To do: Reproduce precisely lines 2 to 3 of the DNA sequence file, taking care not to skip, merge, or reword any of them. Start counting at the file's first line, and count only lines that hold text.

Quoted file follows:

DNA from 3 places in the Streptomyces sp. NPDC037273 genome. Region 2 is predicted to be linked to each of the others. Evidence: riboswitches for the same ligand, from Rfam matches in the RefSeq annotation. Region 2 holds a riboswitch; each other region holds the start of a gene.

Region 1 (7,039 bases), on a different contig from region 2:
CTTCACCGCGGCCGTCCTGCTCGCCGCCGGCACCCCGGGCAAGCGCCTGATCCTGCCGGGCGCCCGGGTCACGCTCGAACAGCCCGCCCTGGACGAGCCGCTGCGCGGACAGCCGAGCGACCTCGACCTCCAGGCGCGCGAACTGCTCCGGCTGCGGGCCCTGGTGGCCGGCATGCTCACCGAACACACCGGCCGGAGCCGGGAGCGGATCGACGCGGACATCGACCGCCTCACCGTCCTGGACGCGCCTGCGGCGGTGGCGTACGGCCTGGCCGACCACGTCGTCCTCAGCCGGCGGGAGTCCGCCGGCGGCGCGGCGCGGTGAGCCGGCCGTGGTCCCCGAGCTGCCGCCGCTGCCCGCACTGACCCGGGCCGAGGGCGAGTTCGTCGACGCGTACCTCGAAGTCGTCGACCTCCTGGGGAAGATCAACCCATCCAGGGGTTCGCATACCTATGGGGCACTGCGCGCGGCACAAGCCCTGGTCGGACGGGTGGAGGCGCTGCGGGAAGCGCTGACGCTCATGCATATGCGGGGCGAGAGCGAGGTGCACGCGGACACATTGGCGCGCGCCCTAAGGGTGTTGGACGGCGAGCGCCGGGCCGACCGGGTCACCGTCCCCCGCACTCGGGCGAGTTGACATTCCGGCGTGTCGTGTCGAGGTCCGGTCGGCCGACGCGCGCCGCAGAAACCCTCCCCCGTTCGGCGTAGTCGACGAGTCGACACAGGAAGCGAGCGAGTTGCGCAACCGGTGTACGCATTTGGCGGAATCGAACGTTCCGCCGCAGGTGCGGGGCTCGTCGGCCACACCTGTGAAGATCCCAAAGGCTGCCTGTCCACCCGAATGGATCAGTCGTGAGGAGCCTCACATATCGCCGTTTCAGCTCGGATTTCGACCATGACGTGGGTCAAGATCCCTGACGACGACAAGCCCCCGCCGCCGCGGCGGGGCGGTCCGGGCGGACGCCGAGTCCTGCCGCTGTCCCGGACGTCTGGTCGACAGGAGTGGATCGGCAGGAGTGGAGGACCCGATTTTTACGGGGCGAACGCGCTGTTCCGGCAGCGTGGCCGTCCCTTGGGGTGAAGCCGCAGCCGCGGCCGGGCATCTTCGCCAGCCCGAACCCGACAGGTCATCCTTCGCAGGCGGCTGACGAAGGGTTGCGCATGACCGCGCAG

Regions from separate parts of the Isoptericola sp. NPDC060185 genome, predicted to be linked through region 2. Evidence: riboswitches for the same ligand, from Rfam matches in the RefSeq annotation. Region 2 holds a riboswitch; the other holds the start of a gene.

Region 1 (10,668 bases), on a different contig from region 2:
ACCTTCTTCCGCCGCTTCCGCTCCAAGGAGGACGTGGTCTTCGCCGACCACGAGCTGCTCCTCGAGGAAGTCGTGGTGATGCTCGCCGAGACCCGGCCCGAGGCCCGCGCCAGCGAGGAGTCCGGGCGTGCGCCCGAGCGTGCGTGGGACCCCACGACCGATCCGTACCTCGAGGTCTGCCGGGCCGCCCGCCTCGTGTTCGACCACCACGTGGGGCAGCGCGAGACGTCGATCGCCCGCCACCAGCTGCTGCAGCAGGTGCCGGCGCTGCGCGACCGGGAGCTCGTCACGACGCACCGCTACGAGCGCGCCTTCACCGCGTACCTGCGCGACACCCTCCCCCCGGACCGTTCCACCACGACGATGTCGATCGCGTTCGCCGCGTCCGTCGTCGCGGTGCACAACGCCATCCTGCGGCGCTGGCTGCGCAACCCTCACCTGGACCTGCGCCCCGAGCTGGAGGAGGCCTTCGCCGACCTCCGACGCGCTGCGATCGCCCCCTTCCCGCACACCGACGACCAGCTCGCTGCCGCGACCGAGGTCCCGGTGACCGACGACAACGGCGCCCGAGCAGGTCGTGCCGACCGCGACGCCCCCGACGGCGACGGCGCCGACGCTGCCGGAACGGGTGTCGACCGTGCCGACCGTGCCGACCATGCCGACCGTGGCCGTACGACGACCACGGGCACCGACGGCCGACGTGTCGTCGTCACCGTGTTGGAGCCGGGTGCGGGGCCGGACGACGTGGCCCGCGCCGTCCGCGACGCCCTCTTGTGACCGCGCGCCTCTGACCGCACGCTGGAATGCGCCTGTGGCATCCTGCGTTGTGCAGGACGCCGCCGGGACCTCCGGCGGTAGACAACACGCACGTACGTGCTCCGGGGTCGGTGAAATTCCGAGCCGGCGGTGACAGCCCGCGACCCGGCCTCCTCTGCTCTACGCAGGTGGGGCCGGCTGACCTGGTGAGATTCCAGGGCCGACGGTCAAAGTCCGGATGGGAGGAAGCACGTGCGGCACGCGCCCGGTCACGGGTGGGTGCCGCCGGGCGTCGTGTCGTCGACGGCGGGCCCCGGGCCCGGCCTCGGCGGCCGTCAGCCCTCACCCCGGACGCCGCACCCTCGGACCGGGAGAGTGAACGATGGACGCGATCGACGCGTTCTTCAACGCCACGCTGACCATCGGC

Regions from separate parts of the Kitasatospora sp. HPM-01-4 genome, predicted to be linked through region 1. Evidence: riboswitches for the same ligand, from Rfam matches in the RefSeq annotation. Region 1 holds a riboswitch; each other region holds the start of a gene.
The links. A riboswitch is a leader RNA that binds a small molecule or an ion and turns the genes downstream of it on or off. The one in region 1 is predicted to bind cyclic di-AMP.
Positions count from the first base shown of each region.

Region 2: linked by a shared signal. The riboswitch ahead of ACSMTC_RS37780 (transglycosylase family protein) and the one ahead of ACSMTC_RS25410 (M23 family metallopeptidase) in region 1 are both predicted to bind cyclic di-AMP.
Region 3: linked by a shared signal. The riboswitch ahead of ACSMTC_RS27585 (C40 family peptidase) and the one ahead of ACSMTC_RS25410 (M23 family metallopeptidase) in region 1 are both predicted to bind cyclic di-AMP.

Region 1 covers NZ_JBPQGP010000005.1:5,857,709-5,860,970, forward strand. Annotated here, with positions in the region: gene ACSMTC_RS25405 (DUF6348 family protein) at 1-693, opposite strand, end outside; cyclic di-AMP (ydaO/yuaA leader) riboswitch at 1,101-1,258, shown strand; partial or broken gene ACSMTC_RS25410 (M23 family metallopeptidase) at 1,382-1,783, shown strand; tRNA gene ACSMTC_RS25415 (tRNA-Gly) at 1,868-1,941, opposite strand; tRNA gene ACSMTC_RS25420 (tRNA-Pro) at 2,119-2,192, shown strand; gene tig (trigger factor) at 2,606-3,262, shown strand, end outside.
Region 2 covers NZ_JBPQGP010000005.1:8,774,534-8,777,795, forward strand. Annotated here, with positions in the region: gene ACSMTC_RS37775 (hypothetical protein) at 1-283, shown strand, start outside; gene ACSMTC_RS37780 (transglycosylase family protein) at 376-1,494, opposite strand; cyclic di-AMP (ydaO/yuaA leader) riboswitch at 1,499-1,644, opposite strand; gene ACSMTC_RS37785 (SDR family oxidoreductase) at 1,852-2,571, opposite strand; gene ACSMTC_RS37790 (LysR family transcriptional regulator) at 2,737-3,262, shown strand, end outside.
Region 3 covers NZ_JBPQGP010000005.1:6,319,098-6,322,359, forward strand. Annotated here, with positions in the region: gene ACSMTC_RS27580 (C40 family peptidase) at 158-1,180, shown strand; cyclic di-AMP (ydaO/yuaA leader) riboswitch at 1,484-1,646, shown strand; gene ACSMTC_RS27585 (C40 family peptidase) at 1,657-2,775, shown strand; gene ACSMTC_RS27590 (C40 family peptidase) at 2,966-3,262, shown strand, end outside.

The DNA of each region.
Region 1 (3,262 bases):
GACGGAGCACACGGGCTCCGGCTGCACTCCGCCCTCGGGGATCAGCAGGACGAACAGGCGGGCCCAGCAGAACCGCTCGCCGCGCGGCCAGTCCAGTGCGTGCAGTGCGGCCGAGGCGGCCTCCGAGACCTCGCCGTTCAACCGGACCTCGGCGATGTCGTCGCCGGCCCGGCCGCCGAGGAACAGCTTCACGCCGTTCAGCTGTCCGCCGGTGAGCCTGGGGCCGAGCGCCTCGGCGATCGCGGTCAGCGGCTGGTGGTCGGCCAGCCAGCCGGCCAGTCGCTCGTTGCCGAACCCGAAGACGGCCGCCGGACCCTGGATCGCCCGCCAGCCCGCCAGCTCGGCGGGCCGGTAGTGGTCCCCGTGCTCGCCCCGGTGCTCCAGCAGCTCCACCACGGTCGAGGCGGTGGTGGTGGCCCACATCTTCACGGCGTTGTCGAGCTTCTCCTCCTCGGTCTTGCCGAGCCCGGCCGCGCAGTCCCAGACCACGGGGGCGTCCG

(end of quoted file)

Region 1 (7,039 bases), on a different contig from region 2:
CTTCACCGCGGCCGTCCTGCTCGCCGCCGGCACCCCGGGCAAGCGCCTGATCCTGCCGGGCGCCCGGGTCACGCTCGAACAGCCCGCCCTGGACGAGCCGCTGCGCGGACAGCCGAGCGACCTCGACCTCCAGGCGCGCGAACTGCTCCGGCTGCGGGCCCTGGTGGCCGGCATGCTCACCGAACACACCGGCCGGAGCCGGGAGCGGATCGACGCGGACATCGACCGCCTCACCGTCCTGGACGCGCCTGCGGCGGTGGCGTACGGCCTGGCCGACCACGTCGTCCTCAGCCGGCGGGAGTCCGCCGGCGGCGCGGCGCGGTGAGCCGGCCGTGGTCCCCGAGCTGCCGCCGCTGCCCGCACTGACCCGGGCCGAGGGCGAGTTCGTCGACGCGTACCTCGAAGTCGTCGACCTCCTGGGGAAGATCAACCCATCCAGGGGTTCGCATACCTATGGGGCACTGCGCGCGGCACAAGCCCTGGTCGGACGGGTGGAGGCGCTGCGGGAAGCGCTGACGCTCATGCATATGCGGGGCGAGAGCGAGGTGCACGCGGACACATTGGCGCGCGCCCTAAGGGTGTTGGACGGCGAGCGCCGGGCCGACCGGGTCACCGTCCCCCGCACTCGGGCGAGTTGACATTCCGGCGTGTCGTGTCGAGGTCCGGTCGGCCGACGCGCGCCGCAGAAACCCTCCCCCGTTCGGCGTAGTCGACGAGTCGACACAGGAAGCGAGCGAGTTGCGCAACCGGTGTACGCATTTGGCGGAATCGAACGTTCCGCCGCAGGTGCGGGGCTCGTCGGCCACACCTGTGAAGATCCCAAAGGCTGCCTGTCCACCCGAATGGATCAGTCGTGAGGAGCCTCACATATCGCCGTTTCAGCTCGGATTTCGACCATGACGTGGGTCAAGATCCCTGACGACGACAAGCCCCCGCCGCCGCGGCGGGGCGGTCCGGGCGGACGCCGAGTCCTGCCGCTGTCCCGGACGTCTGGTCGACAGGAGTGGATCGGCAGGAGTGGAGGACCCGATTTTTACGGGGCGAACGCGCTGTTCCGGCAGCGTGGCCGTCCCTTGGGGTGAAGCCGCAGCCGCGGCCGGGCATCTTCGCCAGCCCGAACCCGACAGGTCATCCTTCGCAGGCGGCTGACGAAGGGTTGCGCATGACCGCGCAG